The impact of monochloramines and dichloramines on reverse osmosis membranes in wastewater potable reuse process trains: a pilot-scale study†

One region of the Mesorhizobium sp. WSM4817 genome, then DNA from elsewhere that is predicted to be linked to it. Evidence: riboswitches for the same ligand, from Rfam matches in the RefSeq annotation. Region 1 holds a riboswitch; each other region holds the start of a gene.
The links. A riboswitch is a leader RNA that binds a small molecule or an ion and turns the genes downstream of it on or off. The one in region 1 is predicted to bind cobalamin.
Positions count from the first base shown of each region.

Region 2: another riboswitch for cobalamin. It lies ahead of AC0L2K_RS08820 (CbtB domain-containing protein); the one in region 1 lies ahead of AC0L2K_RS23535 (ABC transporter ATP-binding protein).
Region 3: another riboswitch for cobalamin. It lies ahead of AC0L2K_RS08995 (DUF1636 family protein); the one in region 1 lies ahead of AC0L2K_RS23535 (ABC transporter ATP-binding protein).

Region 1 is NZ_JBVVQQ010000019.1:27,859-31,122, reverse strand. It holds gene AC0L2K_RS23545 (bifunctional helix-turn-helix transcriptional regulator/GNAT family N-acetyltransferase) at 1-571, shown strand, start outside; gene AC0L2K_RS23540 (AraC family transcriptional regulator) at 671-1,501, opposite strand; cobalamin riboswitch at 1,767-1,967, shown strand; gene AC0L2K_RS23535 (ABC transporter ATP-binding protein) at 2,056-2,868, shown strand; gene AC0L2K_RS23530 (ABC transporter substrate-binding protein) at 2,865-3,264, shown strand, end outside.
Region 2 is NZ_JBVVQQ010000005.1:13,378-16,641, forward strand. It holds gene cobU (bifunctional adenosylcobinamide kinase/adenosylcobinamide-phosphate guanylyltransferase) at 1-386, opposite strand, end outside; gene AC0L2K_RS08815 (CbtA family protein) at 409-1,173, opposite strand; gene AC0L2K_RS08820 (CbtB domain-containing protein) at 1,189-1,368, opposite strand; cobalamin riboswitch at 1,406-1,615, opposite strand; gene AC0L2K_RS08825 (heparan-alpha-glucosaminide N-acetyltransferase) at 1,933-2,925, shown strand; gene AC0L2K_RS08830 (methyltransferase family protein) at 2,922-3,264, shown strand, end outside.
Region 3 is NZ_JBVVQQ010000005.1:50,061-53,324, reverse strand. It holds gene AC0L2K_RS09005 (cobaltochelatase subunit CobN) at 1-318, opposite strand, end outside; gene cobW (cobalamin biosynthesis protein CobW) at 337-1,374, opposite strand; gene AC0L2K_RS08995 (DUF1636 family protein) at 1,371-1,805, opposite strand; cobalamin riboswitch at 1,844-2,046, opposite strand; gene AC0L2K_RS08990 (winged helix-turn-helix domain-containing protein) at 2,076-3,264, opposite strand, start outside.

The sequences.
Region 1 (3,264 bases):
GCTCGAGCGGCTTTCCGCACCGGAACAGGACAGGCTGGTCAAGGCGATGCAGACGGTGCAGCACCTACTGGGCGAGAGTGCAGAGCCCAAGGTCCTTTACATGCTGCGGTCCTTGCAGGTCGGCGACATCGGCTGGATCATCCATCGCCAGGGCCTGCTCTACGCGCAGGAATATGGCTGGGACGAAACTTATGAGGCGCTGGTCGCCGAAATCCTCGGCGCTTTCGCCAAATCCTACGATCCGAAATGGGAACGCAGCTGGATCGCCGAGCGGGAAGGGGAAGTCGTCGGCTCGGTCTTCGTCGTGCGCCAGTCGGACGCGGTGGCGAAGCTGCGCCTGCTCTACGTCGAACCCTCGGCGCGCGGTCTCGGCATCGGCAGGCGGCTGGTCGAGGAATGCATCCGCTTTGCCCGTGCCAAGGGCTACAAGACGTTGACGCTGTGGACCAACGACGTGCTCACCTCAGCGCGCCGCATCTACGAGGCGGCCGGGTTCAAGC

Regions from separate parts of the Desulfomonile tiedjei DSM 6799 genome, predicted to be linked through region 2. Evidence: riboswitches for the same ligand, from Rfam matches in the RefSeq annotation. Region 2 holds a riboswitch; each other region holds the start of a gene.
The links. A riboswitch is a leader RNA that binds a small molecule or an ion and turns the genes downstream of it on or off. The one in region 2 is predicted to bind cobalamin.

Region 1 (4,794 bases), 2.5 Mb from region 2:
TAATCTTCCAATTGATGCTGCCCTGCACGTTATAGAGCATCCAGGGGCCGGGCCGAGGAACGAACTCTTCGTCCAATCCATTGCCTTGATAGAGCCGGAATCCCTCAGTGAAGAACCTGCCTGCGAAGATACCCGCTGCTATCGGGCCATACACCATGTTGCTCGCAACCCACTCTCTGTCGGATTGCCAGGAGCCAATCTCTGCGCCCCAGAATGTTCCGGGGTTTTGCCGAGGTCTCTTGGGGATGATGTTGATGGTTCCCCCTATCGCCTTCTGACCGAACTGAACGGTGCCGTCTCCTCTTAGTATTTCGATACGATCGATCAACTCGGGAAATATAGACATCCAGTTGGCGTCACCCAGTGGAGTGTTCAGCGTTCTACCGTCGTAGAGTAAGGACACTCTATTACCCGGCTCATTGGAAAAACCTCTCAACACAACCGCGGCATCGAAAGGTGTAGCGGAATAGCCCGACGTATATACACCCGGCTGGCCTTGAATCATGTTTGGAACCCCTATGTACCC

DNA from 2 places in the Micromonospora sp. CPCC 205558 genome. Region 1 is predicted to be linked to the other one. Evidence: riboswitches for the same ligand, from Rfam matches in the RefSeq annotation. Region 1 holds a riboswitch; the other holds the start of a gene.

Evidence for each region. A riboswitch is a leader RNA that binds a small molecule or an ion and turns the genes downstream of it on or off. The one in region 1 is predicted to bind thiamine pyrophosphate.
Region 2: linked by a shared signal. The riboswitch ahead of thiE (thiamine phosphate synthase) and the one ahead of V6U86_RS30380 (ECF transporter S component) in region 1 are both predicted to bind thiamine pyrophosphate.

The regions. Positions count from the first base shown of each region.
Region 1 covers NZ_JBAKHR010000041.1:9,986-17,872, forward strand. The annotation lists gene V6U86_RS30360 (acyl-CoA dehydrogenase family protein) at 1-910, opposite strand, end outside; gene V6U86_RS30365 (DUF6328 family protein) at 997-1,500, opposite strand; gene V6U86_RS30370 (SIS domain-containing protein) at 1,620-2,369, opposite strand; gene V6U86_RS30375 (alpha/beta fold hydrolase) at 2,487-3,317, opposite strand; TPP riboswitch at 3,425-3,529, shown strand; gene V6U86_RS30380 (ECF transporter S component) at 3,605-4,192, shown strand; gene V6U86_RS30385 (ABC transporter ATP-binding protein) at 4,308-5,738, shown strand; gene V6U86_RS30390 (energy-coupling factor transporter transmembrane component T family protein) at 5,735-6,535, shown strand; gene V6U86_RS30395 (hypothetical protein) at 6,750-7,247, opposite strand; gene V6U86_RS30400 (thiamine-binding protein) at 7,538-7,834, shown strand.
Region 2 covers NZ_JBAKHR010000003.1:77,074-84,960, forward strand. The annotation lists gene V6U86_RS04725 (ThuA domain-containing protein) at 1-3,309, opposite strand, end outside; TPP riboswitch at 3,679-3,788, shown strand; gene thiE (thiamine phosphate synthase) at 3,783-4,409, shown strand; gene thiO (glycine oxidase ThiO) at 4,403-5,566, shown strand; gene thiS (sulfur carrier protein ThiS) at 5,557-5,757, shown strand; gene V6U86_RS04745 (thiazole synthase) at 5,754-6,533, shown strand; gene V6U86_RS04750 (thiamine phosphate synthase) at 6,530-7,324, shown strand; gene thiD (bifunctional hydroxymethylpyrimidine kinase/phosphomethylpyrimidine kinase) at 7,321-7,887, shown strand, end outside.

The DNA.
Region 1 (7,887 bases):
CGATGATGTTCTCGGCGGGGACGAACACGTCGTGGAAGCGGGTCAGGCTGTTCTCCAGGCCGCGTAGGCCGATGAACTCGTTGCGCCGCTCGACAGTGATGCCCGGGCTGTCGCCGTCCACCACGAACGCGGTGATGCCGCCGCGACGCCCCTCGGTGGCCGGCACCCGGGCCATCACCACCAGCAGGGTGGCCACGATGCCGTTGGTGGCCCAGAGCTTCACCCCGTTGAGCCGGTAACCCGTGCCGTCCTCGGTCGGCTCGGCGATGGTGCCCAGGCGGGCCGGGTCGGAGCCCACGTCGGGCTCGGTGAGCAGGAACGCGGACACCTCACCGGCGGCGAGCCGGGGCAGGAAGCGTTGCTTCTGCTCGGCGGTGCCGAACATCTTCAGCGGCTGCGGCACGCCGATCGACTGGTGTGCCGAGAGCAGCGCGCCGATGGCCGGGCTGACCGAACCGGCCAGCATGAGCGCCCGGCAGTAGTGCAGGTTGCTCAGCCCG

Water reuse is an important strategy to optimize water management. Microfiltration (MF) followed by reverse osmosis (RO) and ultraviolet (UV) based advanced oxidation process (AOP) is a proven treatment train for delivering potable recycled water. Chloramines are typically applied as disinfectants to mitigate biofouling of MF and RO membranes. While monochloramine is the intended oxidant, dichloramine is also produced. This study investigated mono- and dichloramine permeability across pilot-scale RO membranes, their oxidative effects on polyamide RO membranes, and their implications for downstream UV treatment. Permeability of mono- and dichloramine was 91% and 96% in the pilot system, respectively. The conversion of dichloramine to monochloramine was observed across the RO membrane suggesting that membrane-rejected ammonia promoted monochloramine speciation. At the RO membrane surface, dichloramine exhibited stronger oxidation of membranes as compared with monochloramine. Interestingly, when exposing polyamide membranes to dichloramine, flux decreased by 36%, suggesting that strong oxidation causes structural collapse of the polyamide thin film. Finally, a greater reduction of downstream UV transmittance (UVT) was observed by the permeation of monochloramine through RO membranes. This study suggests that any technoeconomic analyses of potable reuse processes should consider the impacts of both monochloramine and dichloramine on the capital cost associated with RO membrane lifetime and the operating costs associated with the UVT of UV processes.